For several months, I’ve been working with the maintainers of OCaml.org projects to define and document the governance structure around the domain name. I wrote about this previously and I’m pleased to say that the work for this phase has concluded, with the document now live.
There were some recurring themes that cropped up during my email discussions with people and I thought it would be useful to present a summary of them, along with my thoughts. Broadly, the discussions revolved around the philosophy of the document, the extent of its scope, and the depth of coverage. This discourse was very important for refining and improving the document.
Some of the comments I received were essentially that the document did not represent how we should be organising ourselves. There was occasionally the sense (to me at least) that the only appropriate form of governance is a fully democratic and representational one.
That would entail things like official committees, ensuring that various communities/organisations were represented, and perhaps establishing some form of electoral processes. Overall, something relatively formal and quite carefully structured. Of course, instituting such an arrangement would necessarily require somewhat involved procedures, documentation, and systems — as well as the volunteer time to manage those processes.
These may be noble aims — and I expect one day we’ll be closer to such ideals — but one of the critical factors for the current approach was that we record how things are right now. In my experience, anything else is purely aspirational and therefore would have little bearing with how things currently function.
To put it another way, the current document must not describe the structure we desire to have, but the organisation we actually have — warts and all. Yes, right now we have a BDFL*, who personally owns the domain and therefore can do as he pleases with it. Irrespective of this, the community has been able to come together, coordinate themselves, and build very useful things around the domain name. This has happened independently of any formal community processes and, in my view, has largely been driven by people supporting each other’s works and generally trying to ‘do the right thing’.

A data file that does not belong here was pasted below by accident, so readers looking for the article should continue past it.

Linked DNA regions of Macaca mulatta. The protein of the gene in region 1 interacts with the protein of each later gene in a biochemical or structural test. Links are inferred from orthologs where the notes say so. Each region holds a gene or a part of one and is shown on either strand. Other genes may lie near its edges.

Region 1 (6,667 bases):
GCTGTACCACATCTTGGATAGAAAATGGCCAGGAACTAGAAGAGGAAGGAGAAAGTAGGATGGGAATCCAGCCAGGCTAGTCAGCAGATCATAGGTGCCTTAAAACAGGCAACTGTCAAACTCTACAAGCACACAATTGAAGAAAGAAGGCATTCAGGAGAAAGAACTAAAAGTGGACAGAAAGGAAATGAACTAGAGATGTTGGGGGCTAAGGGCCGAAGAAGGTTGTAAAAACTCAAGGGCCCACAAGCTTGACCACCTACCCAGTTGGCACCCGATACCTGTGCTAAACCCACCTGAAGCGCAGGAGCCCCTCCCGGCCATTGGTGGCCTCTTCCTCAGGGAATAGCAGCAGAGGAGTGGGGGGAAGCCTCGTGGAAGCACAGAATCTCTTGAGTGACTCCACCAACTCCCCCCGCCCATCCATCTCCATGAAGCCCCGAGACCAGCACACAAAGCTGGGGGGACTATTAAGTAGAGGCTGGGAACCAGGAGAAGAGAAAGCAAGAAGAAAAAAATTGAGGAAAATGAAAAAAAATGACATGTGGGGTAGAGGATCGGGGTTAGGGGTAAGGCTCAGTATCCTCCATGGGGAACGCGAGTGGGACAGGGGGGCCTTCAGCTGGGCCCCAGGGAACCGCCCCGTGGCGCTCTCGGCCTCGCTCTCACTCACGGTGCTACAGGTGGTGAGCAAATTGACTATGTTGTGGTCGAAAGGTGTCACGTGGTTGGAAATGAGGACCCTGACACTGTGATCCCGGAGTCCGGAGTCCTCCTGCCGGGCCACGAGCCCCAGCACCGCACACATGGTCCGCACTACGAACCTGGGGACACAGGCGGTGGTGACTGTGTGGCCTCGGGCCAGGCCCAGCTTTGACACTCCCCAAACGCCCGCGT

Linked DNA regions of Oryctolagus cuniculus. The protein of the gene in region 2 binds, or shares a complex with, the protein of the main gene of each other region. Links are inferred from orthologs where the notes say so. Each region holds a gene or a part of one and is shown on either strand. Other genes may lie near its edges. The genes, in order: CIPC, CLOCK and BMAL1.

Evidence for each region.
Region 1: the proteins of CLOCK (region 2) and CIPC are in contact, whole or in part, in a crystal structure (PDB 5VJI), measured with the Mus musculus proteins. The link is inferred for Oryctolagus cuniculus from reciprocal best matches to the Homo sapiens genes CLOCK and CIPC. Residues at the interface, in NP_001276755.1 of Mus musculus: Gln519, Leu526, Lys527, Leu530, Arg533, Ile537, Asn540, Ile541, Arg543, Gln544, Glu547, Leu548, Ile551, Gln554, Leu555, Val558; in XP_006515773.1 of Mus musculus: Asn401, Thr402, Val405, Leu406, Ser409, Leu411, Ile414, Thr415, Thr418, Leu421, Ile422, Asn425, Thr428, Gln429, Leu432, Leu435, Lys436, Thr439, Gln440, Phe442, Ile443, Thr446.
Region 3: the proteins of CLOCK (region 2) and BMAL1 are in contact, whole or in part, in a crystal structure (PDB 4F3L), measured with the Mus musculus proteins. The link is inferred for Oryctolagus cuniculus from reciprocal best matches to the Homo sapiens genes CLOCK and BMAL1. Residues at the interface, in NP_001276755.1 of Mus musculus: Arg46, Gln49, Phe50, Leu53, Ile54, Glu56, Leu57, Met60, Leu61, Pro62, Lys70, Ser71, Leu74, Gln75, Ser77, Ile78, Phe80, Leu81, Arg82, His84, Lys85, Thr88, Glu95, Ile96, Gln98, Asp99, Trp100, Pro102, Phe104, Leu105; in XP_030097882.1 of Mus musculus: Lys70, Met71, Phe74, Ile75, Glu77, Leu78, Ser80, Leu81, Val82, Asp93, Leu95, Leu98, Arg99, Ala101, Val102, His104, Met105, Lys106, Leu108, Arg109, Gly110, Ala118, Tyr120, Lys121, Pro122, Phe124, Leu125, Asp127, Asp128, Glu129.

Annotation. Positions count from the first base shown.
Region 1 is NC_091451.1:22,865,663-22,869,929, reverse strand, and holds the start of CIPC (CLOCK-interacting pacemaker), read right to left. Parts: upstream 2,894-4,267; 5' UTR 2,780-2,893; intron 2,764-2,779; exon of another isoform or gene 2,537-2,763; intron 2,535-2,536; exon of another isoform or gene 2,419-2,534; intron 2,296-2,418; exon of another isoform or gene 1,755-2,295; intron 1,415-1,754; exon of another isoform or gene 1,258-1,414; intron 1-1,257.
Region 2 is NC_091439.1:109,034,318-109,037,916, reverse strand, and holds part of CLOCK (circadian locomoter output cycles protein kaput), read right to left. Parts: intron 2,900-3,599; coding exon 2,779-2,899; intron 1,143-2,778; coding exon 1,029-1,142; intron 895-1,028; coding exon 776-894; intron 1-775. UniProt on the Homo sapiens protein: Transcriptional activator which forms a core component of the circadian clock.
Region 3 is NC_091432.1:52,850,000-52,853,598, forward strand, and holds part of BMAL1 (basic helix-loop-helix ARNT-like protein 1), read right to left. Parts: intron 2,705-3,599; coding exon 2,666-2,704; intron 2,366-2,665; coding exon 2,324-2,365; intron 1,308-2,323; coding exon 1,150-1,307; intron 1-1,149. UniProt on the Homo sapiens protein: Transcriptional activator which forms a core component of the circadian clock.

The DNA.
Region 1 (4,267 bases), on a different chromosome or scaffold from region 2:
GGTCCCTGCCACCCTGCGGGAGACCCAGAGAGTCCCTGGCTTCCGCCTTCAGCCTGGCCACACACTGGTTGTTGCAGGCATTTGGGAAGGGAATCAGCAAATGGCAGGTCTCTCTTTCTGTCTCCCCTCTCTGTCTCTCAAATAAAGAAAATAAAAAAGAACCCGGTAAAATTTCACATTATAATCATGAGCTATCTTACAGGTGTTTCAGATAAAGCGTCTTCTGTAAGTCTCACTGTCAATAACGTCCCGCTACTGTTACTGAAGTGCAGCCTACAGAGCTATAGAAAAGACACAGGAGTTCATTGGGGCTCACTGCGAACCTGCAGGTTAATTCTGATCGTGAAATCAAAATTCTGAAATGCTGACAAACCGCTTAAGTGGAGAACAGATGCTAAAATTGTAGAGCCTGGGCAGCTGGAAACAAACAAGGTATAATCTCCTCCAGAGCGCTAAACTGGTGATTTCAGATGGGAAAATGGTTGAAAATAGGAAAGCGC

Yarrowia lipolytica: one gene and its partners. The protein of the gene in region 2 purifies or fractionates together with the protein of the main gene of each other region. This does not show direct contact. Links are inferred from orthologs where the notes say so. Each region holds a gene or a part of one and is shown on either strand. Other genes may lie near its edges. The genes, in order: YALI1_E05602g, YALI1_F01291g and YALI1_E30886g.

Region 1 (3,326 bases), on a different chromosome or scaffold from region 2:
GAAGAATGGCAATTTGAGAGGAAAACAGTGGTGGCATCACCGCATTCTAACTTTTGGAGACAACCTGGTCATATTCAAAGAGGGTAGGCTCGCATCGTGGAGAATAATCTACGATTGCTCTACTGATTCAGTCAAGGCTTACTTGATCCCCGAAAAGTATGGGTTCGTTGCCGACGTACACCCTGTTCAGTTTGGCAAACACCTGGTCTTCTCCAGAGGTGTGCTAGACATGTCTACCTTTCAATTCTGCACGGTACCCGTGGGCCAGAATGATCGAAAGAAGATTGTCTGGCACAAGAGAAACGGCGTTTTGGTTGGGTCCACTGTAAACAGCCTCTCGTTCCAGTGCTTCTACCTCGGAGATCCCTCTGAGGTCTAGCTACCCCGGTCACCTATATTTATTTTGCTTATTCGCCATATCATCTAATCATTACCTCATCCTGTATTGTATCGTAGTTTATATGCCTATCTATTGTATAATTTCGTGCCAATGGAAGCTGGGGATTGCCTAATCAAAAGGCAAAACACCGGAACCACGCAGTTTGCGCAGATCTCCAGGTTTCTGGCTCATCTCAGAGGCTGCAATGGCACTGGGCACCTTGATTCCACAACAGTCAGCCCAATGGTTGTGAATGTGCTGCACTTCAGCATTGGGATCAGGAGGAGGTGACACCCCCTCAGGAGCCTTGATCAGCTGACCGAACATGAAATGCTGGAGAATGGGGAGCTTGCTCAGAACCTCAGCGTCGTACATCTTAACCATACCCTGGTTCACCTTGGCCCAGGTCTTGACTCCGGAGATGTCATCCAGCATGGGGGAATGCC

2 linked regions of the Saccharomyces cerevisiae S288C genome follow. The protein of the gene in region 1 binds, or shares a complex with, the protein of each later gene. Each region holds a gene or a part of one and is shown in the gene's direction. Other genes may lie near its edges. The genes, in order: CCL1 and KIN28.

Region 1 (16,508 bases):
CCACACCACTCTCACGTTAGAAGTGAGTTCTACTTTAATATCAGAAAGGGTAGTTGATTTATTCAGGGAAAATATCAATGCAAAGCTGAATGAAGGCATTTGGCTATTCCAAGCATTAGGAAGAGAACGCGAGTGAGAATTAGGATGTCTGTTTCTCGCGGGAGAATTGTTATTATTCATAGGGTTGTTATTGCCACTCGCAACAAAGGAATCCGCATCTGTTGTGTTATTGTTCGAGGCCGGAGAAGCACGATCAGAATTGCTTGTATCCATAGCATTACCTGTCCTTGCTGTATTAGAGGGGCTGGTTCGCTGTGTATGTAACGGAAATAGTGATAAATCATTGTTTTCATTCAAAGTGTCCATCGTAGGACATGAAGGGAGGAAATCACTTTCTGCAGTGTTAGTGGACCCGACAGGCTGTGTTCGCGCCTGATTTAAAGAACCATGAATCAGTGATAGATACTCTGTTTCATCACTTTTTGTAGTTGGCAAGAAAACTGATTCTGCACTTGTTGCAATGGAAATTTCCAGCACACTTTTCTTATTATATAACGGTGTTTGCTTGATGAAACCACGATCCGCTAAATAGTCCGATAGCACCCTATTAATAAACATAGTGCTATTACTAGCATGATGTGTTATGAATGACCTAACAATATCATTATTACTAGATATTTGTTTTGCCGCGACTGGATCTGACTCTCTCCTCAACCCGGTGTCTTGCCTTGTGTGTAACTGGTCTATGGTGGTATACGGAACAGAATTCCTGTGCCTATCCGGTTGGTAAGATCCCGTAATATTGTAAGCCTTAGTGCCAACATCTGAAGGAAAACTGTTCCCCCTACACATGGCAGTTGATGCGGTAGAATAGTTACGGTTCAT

Another aspect to point out is that is that such documents and procedures are not necessary for success. This is obvious when you consider how far the OCaml community has come in such a relatively short space of time. Given this, one might argue why we need any kind of written governance at all.
To answer that, I would say that once things grow beyond a certain scale, I believe it helps to gather the implicit behaviours and document them clearly. This allows us to be more systematic in our approach and also enables newcomers to understand how things work and become involved more quickly. In addition, having a clear record of how things operate in the present is an invaluable tool in helping to clarify what exactly we should work on changing for the future.
It’s a little confusing to consider that ‘OCaml.org’ is simultaneously a collection of websites, infrastructural components, and projects. Disambiguating these from the wider OCaml community was important, and relatively straightforward, but there were a few questions about the relationship between the domain name and the projects that use it.
Although the governance covers the OCaml.org domain name, it necessarily has an impact on the projects which make use of it. This matters because anything under the OCaml.org domain will, understandably, be taken as authoritative by users at large. In a way, OCaml.org becomes the sum of the projects under it, hence it’s necessary to have some lightweight stipulations about what is expected of those projects.
Projects themselves are free to organise as they wish (BDFL/Democracy/etc) but there are certain guiding principles for OCaml.org that those projects are expected to be compatible with (e.g. openness, community-related, comms, etc). These stipulations are already met by the current projects, so codifying them is intended to clarify expectations for new projects.
Another of the recurring points was how the current document didn’t capture every eventuality. Although I could have attempted this, the end result would have been a lengthy document, full of legalese, that I expect very few people would ever read. The document would also have needed to cover eventualities that have not occurred (yet) and/or may be very unlikely to occur.
Of course, this is not a legal document. No-one can be compelled to comply with it and there are very few sanctions for anyone who chooses not to comply. However, for those who’ve agreed to it, acceptance signals a clear intent to take part in a social contract with the others involved in work around the domain name.
Overall, I opted for a lightweight approach that would cover how we typically deal with issues and result in a more readable document. Areas that are ‘unchartered’ for us should be dealt with as they have been so far — through discussion and action — and can subsequently be incorporated when we have a better understanding of the issues and solutions.
The current version of the governance document is now live and it is very much intended to be a living document, representing where we are now. As the community continues to grow and evolve, we should revisit this to ensure it is accurate and is meeting our needs.
I look forward to seeing where the community takes it!
In case you’re interested, the set of links below covers the journey from beginning to end of this process.
* Yeah, I made sure to add Xavier to the BDFL list before publishing this. :)
Thanks to Ashish, Philippe and Anil for comments on an earlier draft.